This landscape is 24″x36″ and has always been my favorite size to paint, it is the right proportion. It works well on a wall above a fireplace or over a large piece of furniture. This size canvas takes about four days to paint, with a couple of days drying time in between. I always kept three paintings going at once, that way when I had gone as far as I need to on one, I let it dry while I worked on another one. Painting wet on wet ends up a dull grey picture, bright highlights will pop out if the paint under it is dry. I have never used an easel, it is awkward and makes my arm tired. I had rather stand over the canvas with it lying flat on the table or sit with it propped up in my lap. When paintings were finished, Dan framed them for me. A salesman came twice a year from Brownwood to show me the samples. They have beautiful ready made frames with elaborately finished corners. Even a small 5″x7″ painting in one of these frames turns it into something special.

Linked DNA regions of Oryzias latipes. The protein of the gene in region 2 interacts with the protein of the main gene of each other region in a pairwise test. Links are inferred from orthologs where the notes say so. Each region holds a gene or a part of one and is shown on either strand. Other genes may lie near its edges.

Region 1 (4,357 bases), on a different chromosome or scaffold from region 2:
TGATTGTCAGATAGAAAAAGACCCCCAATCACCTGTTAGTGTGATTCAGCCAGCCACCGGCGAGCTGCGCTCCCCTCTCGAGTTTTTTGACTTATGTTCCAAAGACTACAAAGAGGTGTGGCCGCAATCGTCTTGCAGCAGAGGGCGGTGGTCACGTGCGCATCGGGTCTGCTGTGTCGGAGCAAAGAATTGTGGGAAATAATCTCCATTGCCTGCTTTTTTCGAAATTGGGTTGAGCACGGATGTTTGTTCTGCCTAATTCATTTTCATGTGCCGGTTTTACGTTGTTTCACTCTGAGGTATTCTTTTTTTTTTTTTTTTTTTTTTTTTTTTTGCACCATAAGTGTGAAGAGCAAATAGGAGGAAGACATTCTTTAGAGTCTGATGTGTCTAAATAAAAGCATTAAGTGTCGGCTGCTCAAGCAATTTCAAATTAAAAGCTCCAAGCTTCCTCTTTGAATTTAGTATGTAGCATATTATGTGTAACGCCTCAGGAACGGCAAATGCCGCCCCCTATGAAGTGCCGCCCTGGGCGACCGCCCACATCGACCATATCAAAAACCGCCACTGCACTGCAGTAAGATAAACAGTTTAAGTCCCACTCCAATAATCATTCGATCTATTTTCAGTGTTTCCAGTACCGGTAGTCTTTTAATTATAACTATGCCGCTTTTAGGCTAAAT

Nancy was about six years old and I was ten. One day we found some stuff in the alley that Tutt and Dorothy Ellis had thrown away. There were a couple of old fancy wall lamps, a matching light fixture, and a pair of green draperies. We had found a gold mine~ we took it home with no real plans but decided to spruce up the garage. There was a floor in the back with one window and a door, it was mostly filled with junk. The two lamps went on the sides of the window and we hung the fancy light fixture from the rafter. It was looking good. (except for all the other mess which we hauled out to the alley). There was an old ironing board and two bar stools and this is when our plans came to life. That is when The R & N Cafe was born. (aka Rita’s & Nancy’s Cafe). There was a big trunk that held all the old Life Magazines that we were never allowed to look at, it was during the war and there were pictures too horrible for children to see. (We looked at them many times) Anyway, with a drapery covering the trunk and the other one on the ironing board, it was coming together. We moved a few dishes out from the house and a stew pan. Now, ‘What to serve our customers?’. Mother canned most of our food, there was a closet full in her kitchen. We picked cans of strawberries and hominy. We took a turn being the waitress and raved about the fine food. Delicious! Now Monetta Bradshaw and Linda Jones lived on the next block so Nancy ran down to see if they wanted to come and eat at our new cafe. They did and it was free and we had a cheerful crowd. There was still most of the pan of hominy left but we were tired of this venture and all went over to grandmother’s house to play on the swing. We forgot about our cafe for a few days and when we went back the hominy was green and had fuzzies growing on it, we just threw the ‘pan and all’ out in the pasture. Our grand opening had only lasted about 30 minutes but it was fun. Nancy and I talked about these old times often, it was one of the things she always remembered.